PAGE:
Dispersed camping is allowed on public land for a period not to exceed 14 days within a 28 consecutive day period. The 28 day period begins when a camper initially occupies a specific location on public lands. The 14 day limit may be reached either through a number of separate visits or through 14 days of continuous overnight occupation during the 28 day period. After the 14th day of occupation, the camper must move outside of a 25 mile radius of the previous location until the 29th day since the initial occupation.
Again, be careful, do not assume this covers all areas - some have limited to no camping allowed. Check locally at the BLM office.
Next up is National Forests. These have diverse regulations on both campgrounds and dispersed camping, and neighboring National Forest units can have different regulations. I have never been in one that allowed 7 weeks of static camping, although that is not definitive.
For example, Fishlake National Forest states:
You may camp in a dispersed area for up to 16 days. After 16 days, you must move at least 5 road miles for camping in another dispersed area. Campers may not spend more than 16 days of any 30 day period at the same dispersed area.
The Kaibab National Forest is similar yet slightly different:
Visitors may camp for a maximum of 14 days in any 30-day period on the Kaibab National Forest.
In any event, you need to check the Motor Vehicle Use Map (MVUM) for the particular Forest or Ranger District of Forest you are interested in.
Official Forest Service campgrounds usually have a 14-day limit, but some are shorter.
Bottom line - I don't see any legal way to camp 7 straight weeks on federal land in the US.
State forests have different regulations than Federal land. A campground I am familiar with that meets your requirement to not be disturbed is Stillwater Reservoir in the New York Adirondacks. All camp sites are hike-in (a half mile or more) or paddle in.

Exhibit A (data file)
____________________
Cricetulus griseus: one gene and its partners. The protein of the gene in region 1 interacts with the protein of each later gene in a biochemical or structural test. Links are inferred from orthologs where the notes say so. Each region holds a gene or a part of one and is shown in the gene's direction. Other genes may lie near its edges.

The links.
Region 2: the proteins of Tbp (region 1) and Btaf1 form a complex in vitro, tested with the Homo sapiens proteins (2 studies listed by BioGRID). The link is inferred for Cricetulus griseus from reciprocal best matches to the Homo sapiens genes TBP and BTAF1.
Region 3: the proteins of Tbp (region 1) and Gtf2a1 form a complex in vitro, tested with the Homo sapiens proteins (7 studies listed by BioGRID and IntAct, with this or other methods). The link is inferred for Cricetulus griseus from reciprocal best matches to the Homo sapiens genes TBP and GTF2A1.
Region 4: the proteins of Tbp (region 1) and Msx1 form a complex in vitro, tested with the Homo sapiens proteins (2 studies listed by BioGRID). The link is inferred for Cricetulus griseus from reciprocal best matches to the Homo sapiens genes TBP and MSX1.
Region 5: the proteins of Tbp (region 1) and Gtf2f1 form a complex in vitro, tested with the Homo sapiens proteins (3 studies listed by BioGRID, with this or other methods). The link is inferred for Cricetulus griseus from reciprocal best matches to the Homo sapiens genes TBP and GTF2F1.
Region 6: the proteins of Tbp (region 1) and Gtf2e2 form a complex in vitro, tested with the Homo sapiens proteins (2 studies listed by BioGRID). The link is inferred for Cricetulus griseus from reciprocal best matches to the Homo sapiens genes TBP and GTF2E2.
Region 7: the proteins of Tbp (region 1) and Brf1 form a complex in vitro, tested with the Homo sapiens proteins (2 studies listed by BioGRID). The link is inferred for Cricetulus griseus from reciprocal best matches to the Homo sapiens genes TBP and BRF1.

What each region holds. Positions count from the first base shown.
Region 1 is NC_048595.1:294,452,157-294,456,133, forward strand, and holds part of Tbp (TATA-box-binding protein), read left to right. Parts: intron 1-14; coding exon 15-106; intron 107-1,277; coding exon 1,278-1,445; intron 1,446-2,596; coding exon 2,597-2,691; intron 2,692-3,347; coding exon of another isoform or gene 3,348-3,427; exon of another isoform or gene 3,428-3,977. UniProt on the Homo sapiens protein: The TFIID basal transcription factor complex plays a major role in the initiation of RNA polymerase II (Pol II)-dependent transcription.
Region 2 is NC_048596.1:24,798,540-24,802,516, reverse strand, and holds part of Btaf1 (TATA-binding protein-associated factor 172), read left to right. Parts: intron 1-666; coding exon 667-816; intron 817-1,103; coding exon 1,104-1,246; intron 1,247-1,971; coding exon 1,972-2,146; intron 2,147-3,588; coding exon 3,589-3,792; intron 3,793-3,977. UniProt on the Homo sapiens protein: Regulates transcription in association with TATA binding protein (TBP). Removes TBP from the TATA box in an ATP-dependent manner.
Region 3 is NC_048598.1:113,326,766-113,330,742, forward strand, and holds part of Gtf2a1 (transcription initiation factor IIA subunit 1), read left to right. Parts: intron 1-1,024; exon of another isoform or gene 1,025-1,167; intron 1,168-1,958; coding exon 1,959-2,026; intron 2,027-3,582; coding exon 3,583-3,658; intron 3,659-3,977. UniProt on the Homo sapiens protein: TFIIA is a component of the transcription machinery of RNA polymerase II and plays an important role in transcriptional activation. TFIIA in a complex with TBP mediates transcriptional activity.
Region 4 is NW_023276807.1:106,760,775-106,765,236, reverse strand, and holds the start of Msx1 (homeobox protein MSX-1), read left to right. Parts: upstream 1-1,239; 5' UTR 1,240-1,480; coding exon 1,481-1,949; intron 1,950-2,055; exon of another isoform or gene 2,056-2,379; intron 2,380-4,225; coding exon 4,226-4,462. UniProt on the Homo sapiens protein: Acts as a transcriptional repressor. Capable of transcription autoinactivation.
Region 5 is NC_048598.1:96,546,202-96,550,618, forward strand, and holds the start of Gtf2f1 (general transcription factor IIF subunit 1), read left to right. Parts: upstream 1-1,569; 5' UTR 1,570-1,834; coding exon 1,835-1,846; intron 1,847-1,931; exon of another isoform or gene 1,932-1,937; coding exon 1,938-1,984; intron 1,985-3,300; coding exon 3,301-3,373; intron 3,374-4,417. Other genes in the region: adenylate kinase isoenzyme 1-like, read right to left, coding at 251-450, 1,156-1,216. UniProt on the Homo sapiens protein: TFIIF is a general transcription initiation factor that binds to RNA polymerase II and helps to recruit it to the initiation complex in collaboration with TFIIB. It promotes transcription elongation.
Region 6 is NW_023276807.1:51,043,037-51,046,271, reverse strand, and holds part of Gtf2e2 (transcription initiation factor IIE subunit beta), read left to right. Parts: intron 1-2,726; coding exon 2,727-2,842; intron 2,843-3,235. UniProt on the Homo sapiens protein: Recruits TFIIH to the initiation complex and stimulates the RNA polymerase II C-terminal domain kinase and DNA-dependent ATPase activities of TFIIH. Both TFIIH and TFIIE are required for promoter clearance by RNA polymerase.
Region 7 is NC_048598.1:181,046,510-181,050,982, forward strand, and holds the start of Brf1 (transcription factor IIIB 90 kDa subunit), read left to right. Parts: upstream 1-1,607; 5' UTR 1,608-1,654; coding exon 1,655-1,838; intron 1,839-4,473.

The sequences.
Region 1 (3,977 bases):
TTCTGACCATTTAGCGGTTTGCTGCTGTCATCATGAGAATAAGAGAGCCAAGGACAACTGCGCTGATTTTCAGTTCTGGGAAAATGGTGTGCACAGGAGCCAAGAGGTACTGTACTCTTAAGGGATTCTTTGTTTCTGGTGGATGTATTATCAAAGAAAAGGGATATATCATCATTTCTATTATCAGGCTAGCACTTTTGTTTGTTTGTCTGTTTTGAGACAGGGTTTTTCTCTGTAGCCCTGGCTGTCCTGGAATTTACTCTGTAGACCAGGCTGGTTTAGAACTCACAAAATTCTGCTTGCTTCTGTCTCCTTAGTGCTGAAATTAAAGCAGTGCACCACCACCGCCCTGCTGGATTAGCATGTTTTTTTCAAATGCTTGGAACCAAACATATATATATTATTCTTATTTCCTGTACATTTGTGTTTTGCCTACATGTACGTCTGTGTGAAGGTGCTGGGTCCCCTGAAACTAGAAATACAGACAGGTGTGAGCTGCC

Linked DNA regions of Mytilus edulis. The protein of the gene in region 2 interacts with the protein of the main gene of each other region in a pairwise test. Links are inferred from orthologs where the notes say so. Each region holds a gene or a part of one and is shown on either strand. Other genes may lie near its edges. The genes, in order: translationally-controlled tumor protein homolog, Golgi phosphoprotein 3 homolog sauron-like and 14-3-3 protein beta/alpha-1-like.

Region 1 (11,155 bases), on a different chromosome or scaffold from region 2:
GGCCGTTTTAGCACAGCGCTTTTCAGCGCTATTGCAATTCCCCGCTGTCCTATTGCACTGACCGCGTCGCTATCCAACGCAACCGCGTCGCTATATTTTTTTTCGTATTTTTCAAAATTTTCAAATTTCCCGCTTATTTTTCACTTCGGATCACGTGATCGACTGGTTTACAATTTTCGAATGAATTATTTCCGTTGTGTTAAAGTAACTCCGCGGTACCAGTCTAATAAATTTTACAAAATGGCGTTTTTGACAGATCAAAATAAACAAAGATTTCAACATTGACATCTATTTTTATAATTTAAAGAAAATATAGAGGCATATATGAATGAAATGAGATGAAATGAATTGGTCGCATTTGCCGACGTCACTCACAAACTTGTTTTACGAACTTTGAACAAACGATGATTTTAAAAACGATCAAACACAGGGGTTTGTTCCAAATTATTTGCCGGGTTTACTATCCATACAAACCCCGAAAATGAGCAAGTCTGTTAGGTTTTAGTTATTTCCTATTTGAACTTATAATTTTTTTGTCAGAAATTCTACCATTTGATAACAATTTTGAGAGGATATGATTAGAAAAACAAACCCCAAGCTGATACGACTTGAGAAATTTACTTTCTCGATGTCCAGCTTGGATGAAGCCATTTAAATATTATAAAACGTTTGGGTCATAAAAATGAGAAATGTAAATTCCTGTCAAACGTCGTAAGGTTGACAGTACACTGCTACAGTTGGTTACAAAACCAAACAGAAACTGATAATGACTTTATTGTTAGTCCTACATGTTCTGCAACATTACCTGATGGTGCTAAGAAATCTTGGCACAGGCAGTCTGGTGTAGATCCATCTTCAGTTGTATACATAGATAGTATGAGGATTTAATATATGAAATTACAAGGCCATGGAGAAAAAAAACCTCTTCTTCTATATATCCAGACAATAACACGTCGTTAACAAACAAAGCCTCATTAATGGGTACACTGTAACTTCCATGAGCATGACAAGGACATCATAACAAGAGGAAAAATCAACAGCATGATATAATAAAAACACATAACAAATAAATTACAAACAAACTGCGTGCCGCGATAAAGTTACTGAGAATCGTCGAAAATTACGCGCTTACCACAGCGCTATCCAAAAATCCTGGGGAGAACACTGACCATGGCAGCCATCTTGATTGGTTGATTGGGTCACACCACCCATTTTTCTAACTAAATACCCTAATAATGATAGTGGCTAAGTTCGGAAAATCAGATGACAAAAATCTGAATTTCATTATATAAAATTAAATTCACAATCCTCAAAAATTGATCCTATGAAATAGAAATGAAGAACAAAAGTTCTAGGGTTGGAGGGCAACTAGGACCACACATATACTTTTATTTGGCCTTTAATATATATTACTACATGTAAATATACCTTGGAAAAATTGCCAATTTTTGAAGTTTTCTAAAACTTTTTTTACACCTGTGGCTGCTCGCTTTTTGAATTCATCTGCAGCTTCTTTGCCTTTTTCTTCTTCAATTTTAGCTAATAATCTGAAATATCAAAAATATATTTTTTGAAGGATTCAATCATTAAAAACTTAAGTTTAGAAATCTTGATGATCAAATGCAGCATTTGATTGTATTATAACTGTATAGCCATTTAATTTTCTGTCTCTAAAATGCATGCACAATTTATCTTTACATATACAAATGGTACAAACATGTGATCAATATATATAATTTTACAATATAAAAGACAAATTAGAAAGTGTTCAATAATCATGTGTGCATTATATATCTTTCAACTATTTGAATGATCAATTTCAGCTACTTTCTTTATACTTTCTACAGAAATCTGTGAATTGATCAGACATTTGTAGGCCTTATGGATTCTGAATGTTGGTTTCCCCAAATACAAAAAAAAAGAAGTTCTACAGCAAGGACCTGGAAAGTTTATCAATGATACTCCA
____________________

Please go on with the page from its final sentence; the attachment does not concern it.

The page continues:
Regarding duration of stays that are allowed, here's what it says on the Dept of Environmental Conservation camping page (emphasis added):
- Camping permits will not be issued for more than 14 nights but may be renewed depending upon availability of sites.
- From July 1 through Labor Day only 14 cumulative nights of camping can be obtained at any campground. This is to ensure that new campers can enjoy their right to camp.
Stillwater is essentially primitive camping in designated sites, so the primitive camping rules apply:
Groups of 10 or more persons OR stays of more than three days in one place require a permit from the New York State Forest Ranger responsible for the area.
Since it's a bit confusing and you'd need to contact the ranger anyway, I'd start with that. Stillwater is in Region 6 -- this link has the ranger information where you can call about a permit.
This is just one example, of course. If you know of an area you'd like to camp, look up information about state parks in that area, and the particular restrictions that may apply.